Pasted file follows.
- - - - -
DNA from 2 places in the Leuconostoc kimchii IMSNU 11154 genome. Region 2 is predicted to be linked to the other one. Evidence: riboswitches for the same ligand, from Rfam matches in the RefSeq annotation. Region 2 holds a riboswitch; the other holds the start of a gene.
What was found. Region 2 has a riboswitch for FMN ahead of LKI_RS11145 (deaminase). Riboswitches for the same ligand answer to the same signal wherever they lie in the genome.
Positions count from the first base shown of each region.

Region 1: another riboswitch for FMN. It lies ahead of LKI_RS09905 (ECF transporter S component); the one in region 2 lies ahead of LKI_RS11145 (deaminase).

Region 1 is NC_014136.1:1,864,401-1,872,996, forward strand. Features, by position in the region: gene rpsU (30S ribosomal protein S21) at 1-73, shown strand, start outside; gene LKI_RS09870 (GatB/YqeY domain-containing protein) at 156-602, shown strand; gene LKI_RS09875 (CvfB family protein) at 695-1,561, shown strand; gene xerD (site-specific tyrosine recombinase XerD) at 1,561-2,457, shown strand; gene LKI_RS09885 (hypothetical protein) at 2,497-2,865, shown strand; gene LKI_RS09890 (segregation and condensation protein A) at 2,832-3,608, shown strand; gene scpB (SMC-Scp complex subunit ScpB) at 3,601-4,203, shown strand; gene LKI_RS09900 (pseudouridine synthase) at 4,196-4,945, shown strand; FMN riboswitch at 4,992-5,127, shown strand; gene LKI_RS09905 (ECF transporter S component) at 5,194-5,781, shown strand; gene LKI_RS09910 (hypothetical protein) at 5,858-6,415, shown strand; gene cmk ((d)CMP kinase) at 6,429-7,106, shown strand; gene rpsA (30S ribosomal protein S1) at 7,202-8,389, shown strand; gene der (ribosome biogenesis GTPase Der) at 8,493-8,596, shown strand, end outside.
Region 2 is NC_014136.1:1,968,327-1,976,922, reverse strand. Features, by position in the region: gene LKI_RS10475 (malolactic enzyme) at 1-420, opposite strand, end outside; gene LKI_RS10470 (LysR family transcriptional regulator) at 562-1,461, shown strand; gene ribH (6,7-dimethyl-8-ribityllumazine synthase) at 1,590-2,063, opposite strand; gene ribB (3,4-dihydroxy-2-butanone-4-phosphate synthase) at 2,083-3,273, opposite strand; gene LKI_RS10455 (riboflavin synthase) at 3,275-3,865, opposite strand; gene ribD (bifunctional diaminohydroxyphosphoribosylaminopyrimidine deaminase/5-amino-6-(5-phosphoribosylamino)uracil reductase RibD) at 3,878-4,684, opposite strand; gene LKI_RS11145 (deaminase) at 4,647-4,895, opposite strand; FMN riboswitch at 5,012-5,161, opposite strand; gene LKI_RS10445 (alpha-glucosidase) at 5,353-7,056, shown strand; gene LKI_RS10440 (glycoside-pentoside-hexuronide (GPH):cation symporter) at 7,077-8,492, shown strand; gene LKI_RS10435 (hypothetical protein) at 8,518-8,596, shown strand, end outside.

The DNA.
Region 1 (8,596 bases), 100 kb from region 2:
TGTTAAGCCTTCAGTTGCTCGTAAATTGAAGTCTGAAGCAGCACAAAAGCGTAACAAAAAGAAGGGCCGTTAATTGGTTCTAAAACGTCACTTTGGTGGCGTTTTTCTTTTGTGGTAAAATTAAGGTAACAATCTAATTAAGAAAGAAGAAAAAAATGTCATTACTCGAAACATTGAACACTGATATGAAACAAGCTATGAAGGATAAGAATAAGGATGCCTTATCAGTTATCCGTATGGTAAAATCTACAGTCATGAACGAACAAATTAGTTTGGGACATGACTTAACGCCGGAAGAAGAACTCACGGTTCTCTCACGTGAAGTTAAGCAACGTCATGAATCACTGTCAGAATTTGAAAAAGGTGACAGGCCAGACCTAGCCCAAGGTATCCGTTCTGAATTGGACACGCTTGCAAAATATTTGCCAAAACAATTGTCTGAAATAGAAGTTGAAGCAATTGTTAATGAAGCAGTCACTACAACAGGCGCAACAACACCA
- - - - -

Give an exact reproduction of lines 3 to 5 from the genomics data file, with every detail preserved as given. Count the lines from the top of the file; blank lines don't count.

Positions count from the first base shown of each region.

Region 1: another riboswitch for FMN. It lies ahead of LKI_RS09905 (ECF transporter S component); the one in region 2 lies ahead of LKI_RS11145 (deaminase).

Region 1 is NC_014136.1:1,864,401-1,872,996, forward strand. Features, by position in the region: gene rpsU (30S ribosomal protein S21) at 1-73, shown strand, start outside; gene LKI_RS09870 (GatB/YqeY domain-containing protein) at 156-602, shown strand; gene LKI_RS09875 (CvfB family protein) at 695-1,561, shown strand; gene xerD (site-specific tyrosine recombinase XerD) at 1,561-2,457, shown strand; gene LKI_RS09885 (hypothetical protein) at 2,497-2,865, shown strand; gene LKI_RS09890 (segregation and condensation protein A) at 2,832-3,608, shown strand; gene scpB (SMC-Scp complex subunit ScpB) at 3,601-4,203, shown strand; gene LKI_RS09900 (pseudouridine synthase) at 4,196-4,945, shown strand; FMN riboswitch at 4,992-5,127, shown strand; gene LKI_RS09905 (ECF transporter S component) at 5,194-5,781, shown strand; gene LKI_RS09910 (hypothetical protein) at 5,858-6,415, shown strand; gene cmk ((d)CMP kinase) at 6,429-7,106, shown strand; gene rpsA (30S ribosomal protein S1) at 7,202-8,389, shown strand; gene der (ribosome biogenesis GTPase Der) at 8,493-8,596, shown strand, end outside.